COVID News: Pregnant Women Urged to Get Vaccine, UK Health Experts Push for New Restrictions and More
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Only about a third of pregnant women in the U.S. are vaccinated against COVID-19. Unfortunately, there are increasing cases of COVID-19 in unvaccinated women that can lead to the mother’s or baby’s death or other negative outcomes. Here’s a look at that story and others on a busy morning for news about the virus.
Pregnant Women Urged to Get Vaccinated Against COVID-19
Since the beginning of the pandemic, there have been more than 125,000 reported cases of pregnant women with COVID-19 in the U.S., with at least 161 deaths, according to the U.S. Centers for Disease Control and Prevention. Only about 31% of pregnant women in the U.S. are vaccinated. The CDC has warned that COVID-19 during pregnancy can result in preterm birth and other negative outcomes, including stillbirths.
Amanda Harrison was one of those women. From Phenix City, Alabama, she was 29 weeks pregnant and unvaccinated when she was diagnosed with COVID-19 in August 2021. The symptoms were initially mild but grew worse, and she was intubated and flown to a hospital in Birmingham. Her baby was born two months early and Amanda was placed on life support.
Another woman, Kyndal Nipper, from Columbus, Georgia, was almost full-term when she contracted COVID-19 and lost her baby boy. The two women are sharing their stories to try and persuade pregnant women to get vaccinated against COVID-19.
“We made a commitment that we would do anything in our power to educate and advocate for our boy because no other family should have to go through this,” Nipper told AP.
Both women had decided to wait for vaccines after they became available to pregnant women in their states. Nipper’s symptoms were mild, but the baby boy, who she had expected to deliver in three weeks, had acquired the virus. It likely affected the baby’s ability to get oxygen and nutrients, leading to stillbirth.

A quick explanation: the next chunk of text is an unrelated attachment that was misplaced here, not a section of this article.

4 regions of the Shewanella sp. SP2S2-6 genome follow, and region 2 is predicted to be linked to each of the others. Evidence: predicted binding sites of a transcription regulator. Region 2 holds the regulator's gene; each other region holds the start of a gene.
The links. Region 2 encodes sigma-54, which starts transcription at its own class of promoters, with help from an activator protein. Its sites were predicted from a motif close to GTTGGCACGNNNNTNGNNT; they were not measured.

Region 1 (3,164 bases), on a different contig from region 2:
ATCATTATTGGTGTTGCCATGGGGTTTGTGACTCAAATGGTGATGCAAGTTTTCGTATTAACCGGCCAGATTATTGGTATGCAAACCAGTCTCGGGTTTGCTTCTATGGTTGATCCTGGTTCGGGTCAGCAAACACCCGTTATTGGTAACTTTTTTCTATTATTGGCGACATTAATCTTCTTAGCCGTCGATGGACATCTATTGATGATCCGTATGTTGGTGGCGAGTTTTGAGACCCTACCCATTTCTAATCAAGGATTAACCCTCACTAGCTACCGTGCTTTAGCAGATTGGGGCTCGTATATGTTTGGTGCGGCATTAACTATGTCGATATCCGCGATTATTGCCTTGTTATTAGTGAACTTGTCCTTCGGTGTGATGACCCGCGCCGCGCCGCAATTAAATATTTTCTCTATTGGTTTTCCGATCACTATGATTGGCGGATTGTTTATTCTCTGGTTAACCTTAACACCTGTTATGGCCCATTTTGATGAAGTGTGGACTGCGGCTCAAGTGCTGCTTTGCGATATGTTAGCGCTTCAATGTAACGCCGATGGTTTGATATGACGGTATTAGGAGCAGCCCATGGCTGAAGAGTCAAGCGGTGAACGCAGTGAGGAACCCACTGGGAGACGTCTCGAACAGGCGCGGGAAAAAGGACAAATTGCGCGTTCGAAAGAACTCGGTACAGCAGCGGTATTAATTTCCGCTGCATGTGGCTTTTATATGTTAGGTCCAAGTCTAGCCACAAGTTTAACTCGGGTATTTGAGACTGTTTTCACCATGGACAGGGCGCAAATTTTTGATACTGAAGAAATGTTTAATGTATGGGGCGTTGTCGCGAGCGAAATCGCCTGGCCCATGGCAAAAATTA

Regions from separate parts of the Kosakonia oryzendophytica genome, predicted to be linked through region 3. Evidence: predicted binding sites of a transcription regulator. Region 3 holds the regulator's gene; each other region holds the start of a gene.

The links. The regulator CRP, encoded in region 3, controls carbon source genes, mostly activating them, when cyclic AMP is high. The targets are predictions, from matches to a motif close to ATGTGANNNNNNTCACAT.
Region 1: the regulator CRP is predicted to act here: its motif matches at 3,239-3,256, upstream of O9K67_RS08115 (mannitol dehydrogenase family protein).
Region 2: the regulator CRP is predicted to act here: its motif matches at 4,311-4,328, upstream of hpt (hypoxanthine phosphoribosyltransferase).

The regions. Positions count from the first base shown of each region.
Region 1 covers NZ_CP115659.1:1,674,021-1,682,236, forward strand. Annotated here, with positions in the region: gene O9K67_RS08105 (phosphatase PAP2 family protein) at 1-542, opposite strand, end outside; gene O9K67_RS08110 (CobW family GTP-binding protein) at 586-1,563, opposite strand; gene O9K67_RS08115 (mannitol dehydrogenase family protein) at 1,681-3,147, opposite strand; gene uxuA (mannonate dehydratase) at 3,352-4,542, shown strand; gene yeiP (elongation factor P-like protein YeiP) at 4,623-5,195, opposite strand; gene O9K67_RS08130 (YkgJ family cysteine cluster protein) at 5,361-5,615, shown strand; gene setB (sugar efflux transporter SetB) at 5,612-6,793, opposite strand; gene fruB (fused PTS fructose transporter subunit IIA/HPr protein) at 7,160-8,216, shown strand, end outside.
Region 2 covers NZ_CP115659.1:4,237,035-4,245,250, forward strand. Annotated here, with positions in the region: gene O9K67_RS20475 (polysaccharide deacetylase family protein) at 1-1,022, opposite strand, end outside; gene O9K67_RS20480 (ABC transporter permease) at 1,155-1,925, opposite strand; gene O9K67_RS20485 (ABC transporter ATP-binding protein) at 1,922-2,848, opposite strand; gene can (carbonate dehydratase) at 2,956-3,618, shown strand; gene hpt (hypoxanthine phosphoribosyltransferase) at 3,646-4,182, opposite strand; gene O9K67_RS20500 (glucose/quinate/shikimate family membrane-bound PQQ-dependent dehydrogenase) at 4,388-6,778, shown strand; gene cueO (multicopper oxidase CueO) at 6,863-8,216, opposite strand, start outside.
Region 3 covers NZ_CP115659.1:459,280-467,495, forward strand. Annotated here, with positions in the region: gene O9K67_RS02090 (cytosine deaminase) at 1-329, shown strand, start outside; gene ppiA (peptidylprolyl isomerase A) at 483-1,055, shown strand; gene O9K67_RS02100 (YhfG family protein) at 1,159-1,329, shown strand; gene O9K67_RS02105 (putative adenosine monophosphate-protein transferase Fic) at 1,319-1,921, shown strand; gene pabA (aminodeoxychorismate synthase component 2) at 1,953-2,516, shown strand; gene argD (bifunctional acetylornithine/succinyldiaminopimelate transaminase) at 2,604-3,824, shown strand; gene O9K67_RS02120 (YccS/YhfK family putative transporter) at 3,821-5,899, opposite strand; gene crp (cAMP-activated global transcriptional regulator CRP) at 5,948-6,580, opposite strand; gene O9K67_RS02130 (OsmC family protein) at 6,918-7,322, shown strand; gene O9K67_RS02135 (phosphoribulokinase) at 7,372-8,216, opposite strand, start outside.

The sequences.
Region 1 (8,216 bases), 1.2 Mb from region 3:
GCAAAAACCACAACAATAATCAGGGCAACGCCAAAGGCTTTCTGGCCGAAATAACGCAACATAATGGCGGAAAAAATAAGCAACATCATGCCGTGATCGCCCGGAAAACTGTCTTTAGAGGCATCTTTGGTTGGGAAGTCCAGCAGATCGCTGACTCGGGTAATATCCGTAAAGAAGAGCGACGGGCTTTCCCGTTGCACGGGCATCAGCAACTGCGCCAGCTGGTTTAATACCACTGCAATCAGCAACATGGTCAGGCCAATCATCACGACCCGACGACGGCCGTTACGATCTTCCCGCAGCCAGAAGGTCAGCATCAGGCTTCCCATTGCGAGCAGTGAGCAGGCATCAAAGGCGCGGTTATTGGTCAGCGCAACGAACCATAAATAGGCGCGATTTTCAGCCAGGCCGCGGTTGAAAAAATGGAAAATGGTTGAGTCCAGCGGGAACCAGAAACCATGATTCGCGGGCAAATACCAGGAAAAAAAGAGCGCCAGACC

Nipper said, “Looking back, I know I did everything that I could have possibly done to give him a healthy life. The only thing I didn’t do, and I’ll have to carry with me, is I didn’t get the vaccine.”
Fetal Sex Influences Mother’s Response to COVID-19
Studies out of Massachusetts General and Brigham and Women’s Hospital on the effects of COVID-19 in pregnant women revealed some interesting facts. First, they found that pregnant and lactating women produce robust antibody responses to both infection and vaccination. The twist is associated with why COVID-19 affects male adults, children and infants more harshly than females.
“What’s striking here is that the mothers who are carrying male babies have much lower levels of antibodies to the coronavirus,” said Akiko Iwasaki, a virologist and immunologist at Yale University who was not involved in the research. “What’s interesting about that is it means that the sex of the baby can dictate how the mother responds to a viral infection.”
Males are more likely to become severely ill and die from COVID-19 than females. Some of it seems to be related to a slower response to the virus in males which then creates more pro-inflammatory molecules, leading to cytokine storms. In one of the new studies, researchers found that in response to COVID-19 in mothers, male placentas turned on more pro-inflammatory immune activation genes than the placentas in the female fetuses.